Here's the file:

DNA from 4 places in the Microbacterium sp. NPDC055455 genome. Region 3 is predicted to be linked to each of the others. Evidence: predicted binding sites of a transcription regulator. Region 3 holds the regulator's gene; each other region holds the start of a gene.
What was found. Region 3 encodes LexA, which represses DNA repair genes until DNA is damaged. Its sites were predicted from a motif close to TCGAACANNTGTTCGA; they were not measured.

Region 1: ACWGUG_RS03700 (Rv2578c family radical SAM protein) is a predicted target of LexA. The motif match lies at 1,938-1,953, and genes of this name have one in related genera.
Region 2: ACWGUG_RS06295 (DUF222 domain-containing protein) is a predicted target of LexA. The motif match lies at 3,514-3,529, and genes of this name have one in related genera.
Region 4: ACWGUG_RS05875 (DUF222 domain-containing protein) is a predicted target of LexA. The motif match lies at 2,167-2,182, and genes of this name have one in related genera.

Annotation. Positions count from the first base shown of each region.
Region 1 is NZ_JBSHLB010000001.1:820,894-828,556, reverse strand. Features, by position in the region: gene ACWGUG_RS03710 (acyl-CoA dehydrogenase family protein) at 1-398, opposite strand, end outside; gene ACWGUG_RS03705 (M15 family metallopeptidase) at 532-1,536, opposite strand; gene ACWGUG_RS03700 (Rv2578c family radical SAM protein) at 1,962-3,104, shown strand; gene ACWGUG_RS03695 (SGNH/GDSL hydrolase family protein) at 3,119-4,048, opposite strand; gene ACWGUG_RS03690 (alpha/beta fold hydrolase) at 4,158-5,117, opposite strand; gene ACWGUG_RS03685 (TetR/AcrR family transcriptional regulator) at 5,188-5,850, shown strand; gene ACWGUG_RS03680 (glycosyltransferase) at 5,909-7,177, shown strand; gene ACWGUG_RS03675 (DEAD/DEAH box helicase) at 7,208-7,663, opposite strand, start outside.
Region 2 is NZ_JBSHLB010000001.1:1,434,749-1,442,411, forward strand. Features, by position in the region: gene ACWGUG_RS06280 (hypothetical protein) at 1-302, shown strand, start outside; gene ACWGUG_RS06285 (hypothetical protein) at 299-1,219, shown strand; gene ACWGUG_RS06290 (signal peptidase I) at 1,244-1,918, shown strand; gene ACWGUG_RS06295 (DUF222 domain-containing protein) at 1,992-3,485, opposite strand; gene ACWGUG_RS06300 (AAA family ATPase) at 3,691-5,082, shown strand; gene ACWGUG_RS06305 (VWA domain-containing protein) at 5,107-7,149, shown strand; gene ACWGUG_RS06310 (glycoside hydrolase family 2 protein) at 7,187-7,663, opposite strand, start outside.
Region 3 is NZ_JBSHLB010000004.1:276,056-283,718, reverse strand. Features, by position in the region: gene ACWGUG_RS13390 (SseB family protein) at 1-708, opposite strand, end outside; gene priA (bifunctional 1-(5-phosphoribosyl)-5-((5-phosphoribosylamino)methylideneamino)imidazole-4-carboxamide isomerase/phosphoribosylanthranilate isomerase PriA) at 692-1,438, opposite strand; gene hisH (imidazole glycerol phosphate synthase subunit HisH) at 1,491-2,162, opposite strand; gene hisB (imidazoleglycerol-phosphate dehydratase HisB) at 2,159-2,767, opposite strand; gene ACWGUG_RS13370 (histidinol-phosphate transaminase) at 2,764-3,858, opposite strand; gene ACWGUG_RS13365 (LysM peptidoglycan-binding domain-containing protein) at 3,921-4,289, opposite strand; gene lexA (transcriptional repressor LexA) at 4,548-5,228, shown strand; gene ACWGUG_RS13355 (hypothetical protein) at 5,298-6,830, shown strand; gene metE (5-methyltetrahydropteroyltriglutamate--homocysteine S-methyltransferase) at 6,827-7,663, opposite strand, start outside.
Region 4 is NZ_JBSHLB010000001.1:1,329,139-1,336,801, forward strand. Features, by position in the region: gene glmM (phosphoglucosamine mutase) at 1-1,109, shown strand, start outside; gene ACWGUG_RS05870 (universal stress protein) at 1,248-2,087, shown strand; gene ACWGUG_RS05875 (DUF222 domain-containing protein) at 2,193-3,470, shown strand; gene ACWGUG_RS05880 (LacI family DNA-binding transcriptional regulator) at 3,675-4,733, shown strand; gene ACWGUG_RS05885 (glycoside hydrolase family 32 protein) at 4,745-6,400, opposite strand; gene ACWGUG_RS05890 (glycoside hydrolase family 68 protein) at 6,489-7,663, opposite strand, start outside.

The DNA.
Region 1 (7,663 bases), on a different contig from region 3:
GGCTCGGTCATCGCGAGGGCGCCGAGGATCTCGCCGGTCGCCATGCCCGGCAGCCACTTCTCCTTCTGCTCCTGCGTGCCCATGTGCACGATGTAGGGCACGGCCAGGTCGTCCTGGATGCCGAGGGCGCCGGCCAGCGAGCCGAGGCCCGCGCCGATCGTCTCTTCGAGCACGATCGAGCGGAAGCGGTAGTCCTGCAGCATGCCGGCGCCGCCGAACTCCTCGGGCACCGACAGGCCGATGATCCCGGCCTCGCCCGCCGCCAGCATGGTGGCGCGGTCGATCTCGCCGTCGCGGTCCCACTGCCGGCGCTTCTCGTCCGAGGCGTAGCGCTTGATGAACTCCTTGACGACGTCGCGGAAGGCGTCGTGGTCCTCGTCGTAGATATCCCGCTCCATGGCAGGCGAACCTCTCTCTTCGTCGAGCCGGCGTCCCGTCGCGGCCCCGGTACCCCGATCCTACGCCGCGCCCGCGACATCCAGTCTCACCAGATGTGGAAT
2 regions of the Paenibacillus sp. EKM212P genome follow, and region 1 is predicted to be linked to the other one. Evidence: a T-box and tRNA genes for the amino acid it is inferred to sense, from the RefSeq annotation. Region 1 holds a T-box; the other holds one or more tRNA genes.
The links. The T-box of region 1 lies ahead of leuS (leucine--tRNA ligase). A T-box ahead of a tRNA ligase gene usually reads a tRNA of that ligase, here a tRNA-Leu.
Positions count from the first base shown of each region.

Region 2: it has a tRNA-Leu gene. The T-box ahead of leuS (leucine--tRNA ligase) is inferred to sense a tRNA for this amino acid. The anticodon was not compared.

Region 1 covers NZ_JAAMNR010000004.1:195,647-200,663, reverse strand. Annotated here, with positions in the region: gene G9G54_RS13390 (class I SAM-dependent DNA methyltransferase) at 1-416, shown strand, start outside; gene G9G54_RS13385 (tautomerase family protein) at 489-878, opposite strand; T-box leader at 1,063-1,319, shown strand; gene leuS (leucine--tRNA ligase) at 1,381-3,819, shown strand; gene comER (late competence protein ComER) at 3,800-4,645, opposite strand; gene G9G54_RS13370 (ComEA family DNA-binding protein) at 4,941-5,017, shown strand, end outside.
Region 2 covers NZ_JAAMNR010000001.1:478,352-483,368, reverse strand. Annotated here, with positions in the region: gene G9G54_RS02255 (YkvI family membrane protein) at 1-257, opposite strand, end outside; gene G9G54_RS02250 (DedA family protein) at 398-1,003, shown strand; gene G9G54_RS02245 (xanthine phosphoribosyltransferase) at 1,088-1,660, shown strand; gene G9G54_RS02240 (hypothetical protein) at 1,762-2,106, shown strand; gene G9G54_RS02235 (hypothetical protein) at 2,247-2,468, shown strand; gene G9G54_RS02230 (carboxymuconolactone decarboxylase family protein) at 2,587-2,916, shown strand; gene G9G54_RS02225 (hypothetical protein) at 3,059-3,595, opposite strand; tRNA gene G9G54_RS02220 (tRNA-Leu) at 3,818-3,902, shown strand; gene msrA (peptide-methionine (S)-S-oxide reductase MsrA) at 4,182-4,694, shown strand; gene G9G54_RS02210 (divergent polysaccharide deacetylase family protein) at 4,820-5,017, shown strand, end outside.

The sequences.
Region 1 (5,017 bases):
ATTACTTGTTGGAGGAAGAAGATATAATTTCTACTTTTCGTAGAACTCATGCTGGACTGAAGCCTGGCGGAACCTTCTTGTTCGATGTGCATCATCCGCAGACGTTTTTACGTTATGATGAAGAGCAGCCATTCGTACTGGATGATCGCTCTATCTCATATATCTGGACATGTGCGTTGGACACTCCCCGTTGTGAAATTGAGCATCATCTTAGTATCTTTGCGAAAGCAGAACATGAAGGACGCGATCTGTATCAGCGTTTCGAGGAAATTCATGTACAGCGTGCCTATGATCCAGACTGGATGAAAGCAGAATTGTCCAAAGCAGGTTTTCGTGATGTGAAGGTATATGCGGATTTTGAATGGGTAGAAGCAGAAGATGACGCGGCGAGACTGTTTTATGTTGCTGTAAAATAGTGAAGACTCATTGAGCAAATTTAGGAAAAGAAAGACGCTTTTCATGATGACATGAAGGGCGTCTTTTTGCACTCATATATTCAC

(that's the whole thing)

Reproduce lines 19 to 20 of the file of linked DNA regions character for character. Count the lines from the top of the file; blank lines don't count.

Region 2 covers NZ_JAAMNR010000001.1:478,352-483,368, reverse strand. Annotated here, with positions in the region: gene G9G54_RS02255 (YkvI family membrane protein) at 1-257, opposite strand, end outside; gene G9G54_RS02250 (DedA family protein) at 398-1,003, shown strand; gene G9G54_RS02245 (xanthine phosphoribosyltransferase) at 1,088-1,660, shown strand; gene G9G54_RS02240 (hypothetical protein) at 1,762-2,106, shown strand; gene G9G54_RS02235 (hypothetical protein) at 2,247-2,468, shown strand; gene G9G54_RS02230 (carboxymuconolactone decarboxylase family protein) at 2,587-2,916, shown strand; gene G9G54_RS02225 (hypothetical protein) at 3,059-3,595, opposite strand; tRNA gene G9G54_RS02220 (tRNA-Leu) at 3,818-3,902, shown strand; gene msrA (peptide-methionine (S)-S-oxide reductase MsrA) at 4,182-4,694, shown strand; gene G9G54_RS02210 (divergent polysaccharide deacetylase family protein) at 4,820-5,017, shown strand, end outside.

The sequences.